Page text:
First Project in the Nation to Receive Urban Agriculture Pilot Credit
The Grand Rapids Downtown Market announced today that it has been awarded LEED Gold certification by the U.S. Green Building Council (USGBC), one of the first urban markets in the country to receive this prestigious certification. It is also the first project in the country to receive USGBC’s Urban Agriculture credit (SSpc82), which gives a point during the certification process to projects that improve human health and well-being, community involvement, and education on food production.
The LEED rating system is the foremost program for buildings, homes and communities that are designed, constructed, maintained and operated for improved environmental and human health performance.
“Sustainability, community health and accessibility to local food is the goal of the Downtown Market, and as one of the first LEED Gold Certified public markets in the country, we are proud to continue these practices on a daily basis,” said Mimi Fritz, president and CEO, Grand Rapids Downtown Market.
The Downtown Market achieved LEED certification for implementing strategies and solutions aimed at achieving high performance in sustainable site development, water savings, energy efficiency, materials selection and indoor environmental quality. Catalyst Partners managed the LEED certification process, including the documentation for the Urban Ag credit. Fishbeck, Thompson, Carr & Huber, Inc. was the project’s engineering firm.
Designed by Hugh Boyd and Progressive AE, and built by Pioneer Construction, the building incorporates energy-efficient features into its design and daily use, including:
- A 4,000-gallon rainwater harvesting tank provides irrigation for greenhouse plants.
- Rain gardens and green roofs contribute to on-site storm water management.
- Fifty geothermal wells around the property are part of a heat pump system supplying two-thirds of the heating and cooling needs.
- The building’s LED lighting is 90 percent more efficient than halogen lighting.
- Ultra-efficient heat pumps and water-cooled compressors result in a cost-effective comfortable building environment year-round.
- Energy efficient walls, roofs and windows reduce demands on heating and AC.
“Creating a LEED-certified building and incorporating as many sustainability aspects as possible was very important to the project’s overall goals,” said Hugh A. Boyd, FAIA, lead design architect. “In addition to creating a sustainable building and using energy efficiently, we wanted to keep operating costs down for the tenants who are running their small businesses here.”
Materials from warehouses previously on the building’s site were reused to build as much as possible of the current building. The massive wood beams from the original structure were used as the design feature in the main structure, and the preexisting concrete was ground up to make the paving material for the Market’s parking lot.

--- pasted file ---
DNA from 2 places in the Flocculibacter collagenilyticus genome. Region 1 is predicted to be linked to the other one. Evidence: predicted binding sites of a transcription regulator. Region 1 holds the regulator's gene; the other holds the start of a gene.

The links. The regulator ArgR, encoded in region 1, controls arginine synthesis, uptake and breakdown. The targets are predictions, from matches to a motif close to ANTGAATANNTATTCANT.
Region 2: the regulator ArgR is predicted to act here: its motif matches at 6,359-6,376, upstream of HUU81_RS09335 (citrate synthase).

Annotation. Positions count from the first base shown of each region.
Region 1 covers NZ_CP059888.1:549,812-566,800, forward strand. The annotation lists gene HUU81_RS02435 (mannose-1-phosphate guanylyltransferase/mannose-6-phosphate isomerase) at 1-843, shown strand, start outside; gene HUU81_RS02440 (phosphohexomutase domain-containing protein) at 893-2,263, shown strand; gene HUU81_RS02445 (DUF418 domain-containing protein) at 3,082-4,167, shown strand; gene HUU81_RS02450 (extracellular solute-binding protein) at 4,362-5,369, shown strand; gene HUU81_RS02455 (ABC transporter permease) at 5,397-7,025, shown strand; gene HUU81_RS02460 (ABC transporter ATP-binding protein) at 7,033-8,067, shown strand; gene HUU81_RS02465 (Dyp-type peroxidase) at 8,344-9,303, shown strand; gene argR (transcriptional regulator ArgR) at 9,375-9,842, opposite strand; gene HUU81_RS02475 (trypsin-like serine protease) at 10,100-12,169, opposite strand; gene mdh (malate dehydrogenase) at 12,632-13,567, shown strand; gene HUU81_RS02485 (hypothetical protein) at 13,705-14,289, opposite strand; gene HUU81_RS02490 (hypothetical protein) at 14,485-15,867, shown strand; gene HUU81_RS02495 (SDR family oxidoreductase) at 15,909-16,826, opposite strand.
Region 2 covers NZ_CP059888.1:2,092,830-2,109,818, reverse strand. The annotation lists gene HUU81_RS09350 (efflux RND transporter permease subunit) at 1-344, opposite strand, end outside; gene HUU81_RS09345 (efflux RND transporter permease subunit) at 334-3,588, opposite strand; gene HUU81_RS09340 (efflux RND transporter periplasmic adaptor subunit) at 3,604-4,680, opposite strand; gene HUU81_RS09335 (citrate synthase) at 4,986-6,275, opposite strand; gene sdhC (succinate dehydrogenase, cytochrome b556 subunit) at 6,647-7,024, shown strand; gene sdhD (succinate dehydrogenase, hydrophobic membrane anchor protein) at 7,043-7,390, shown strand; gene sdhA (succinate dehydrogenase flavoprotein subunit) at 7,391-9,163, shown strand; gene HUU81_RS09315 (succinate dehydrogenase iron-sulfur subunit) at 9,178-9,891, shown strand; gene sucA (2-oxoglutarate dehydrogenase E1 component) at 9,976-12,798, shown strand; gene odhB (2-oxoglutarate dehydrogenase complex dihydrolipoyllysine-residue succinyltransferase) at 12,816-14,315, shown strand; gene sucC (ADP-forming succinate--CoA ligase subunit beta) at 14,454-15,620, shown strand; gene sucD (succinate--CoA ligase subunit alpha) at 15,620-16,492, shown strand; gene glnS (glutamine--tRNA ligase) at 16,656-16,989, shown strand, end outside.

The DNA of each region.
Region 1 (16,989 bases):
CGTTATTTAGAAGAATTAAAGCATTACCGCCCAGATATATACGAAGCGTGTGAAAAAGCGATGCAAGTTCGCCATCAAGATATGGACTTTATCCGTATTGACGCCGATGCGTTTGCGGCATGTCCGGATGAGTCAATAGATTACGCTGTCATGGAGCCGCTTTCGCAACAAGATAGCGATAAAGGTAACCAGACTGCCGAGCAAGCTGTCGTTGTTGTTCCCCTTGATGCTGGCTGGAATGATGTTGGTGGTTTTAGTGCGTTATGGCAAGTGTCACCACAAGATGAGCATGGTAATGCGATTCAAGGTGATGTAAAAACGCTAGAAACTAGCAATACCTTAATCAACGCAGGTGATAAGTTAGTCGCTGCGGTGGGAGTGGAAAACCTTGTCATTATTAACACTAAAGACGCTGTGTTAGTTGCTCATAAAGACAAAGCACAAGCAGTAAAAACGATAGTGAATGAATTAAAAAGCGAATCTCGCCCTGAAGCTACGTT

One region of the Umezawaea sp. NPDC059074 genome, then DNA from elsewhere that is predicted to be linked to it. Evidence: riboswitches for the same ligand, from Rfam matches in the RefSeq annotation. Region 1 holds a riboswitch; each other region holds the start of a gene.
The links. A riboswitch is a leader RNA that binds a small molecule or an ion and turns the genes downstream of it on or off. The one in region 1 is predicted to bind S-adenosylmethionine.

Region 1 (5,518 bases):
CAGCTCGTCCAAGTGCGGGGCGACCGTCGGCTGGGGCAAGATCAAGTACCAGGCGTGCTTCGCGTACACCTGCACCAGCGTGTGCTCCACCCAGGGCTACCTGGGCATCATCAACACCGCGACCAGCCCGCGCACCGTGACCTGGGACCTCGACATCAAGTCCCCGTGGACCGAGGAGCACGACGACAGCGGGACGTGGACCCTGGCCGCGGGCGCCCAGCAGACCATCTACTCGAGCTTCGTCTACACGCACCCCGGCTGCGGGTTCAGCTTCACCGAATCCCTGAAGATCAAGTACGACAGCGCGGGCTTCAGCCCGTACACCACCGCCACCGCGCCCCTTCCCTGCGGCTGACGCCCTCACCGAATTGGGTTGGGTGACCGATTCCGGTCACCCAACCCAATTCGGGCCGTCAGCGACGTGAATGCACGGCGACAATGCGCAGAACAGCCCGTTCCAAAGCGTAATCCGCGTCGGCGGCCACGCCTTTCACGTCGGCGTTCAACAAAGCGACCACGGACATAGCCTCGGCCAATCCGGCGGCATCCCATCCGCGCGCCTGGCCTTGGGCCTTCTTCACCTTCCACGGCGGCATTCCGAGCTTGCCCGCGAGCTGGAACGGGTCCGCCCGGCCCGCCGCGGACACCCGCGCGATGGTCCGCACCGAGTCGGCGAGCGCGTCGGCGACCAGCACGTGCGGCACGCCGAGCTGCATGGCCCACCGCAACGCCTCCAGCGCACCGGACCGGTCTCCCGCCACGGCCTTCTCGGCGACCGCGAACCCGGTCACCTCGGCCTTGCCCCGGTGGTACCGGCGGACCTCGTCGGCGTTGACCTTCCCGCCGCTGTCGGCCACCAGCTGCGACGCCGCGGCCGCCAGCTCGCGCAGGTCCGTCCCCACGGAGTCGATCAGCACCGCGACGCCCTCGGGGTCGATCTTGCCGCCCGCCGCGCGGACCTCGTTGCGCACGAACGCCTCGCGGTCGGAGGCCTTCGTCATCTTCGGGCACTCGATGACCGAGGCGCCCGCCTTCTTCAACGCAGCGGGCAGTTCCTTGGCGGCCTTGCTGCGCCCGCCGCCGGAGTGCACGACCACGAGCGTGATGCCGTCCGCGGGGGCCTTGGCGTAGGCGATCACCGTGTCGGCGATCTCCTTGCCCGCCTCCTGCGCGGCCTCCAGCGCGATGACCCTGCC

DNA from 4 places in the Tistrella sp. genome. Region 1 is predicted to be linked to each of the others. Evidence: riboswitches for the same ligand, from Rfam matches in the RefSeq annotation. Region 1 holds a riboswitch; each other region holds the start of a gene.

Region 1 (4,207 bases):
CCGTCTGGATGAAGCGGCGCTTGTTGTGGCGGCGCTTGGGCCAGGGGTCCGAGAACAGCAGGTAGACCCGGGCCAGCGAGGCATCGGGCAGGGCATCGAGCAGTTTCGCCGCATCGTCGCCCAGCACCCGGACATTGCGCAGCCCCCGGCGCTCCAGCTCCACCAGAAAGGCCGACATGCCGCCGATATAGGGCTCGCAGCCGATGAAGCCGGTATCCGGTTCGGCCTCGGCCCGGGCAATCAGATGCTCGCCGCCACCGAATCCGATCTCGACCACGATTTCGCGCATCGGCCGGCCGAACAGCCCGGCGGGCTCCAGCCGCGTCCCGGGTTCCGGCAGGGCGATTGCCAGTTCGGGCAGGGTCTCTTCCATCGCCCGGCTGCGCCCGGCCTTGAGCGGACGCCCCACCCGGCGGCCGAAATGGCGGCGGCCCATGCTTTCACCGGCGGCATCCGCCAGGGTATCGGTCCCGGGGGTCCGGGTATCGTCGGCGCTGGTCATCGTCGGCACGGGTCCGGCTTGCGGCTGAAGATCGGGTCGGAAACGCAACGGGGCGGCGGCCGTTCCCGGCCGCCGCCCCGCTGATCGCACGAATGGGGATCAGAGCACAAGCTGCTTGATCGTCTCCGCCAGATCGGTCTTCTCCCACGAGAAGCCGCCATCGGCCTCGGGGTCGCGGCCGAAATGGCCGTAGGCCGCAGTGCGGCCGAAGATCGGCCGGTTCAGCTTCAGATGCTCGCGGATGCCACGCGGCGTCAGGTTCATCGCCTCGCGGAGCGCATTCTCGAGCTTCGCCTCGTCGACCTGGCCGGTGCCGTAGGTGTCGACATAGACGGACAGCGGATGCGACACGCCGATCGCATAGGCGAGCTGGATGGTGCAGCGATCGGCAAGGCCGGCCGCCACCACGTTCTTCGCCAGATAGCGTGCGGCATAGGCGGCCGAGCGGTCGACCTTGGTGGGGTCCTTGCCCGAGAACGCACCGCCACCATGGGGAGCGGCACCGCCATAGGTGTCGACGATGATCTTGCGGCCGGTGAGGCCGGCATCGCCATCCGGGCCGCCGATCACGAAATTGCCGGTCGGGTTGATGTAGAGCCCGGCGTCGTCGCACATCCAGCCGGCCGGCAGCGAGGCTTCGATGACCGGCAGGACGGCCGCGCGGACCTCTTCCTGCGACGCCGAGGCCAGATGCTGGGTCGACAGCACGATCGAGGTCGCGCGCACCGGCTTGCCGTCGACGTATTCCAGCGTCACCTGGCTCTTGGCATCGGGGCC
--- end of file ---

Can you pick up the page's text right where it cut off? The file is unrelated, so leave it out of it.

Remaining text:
“From the beginning, sustainable design was a primary driver for the Downtown Market. Materials were reclaimed and recycled, efficient systems were meticulously designed, and innovative products were incorporated. Together, these and many other components make the Downtown Market a sustainable showpiece for Grand Rapids and greater community beyond,” said Craig Nicely, architect at Progressive AE, which partnered with Hugh A. Boyd Architects on the building’s design.
The Downtown Market was also awarded an Urban Agriculture pilot credit as part of the certification, the first project ever to receive that credit. Pilot credits are qualifications that are being tested to see if they fit into the overall rating system. To receive the Urban Agriculture pilot credit, projects must meet certain requirements, such as allocating a certain amount of square footage to be used for growing space (the Market has 6500 square feet of gardens and greenhouse), using organic growing practices and an integrated pest management system, and allowing community access for education and use.
“Building operations are nearly 40 percent of the solution to the global climate change challenge,” said Rick Fedrizzi, president, CEO and founding chair, U.S. Green Building Council. “As the newest member of the LEED family of green buildings, the Grand Rapids Downtown Market is an important addition to the growing strength of the green building movement.”
About the Grand Rapids Downtown Market
The Grand Rapids Downtown Market is the region’s new choice for fresh, delicious foods and amazing public market merchants. The Market is a $30 million, self-sustaining, LEED-certified, mixed-use facility that brings together production, distribution, marketing and education about local foods and growing. It incorporates entrepreneur and experimentation space for both emerging and experienced food artisans and merchants including a 24-vendor Market Hall, large outdoor farmer’s market and two full-service restaurants coming soon, one of which will be a micro-brewery. More at www.downtownmarketgr.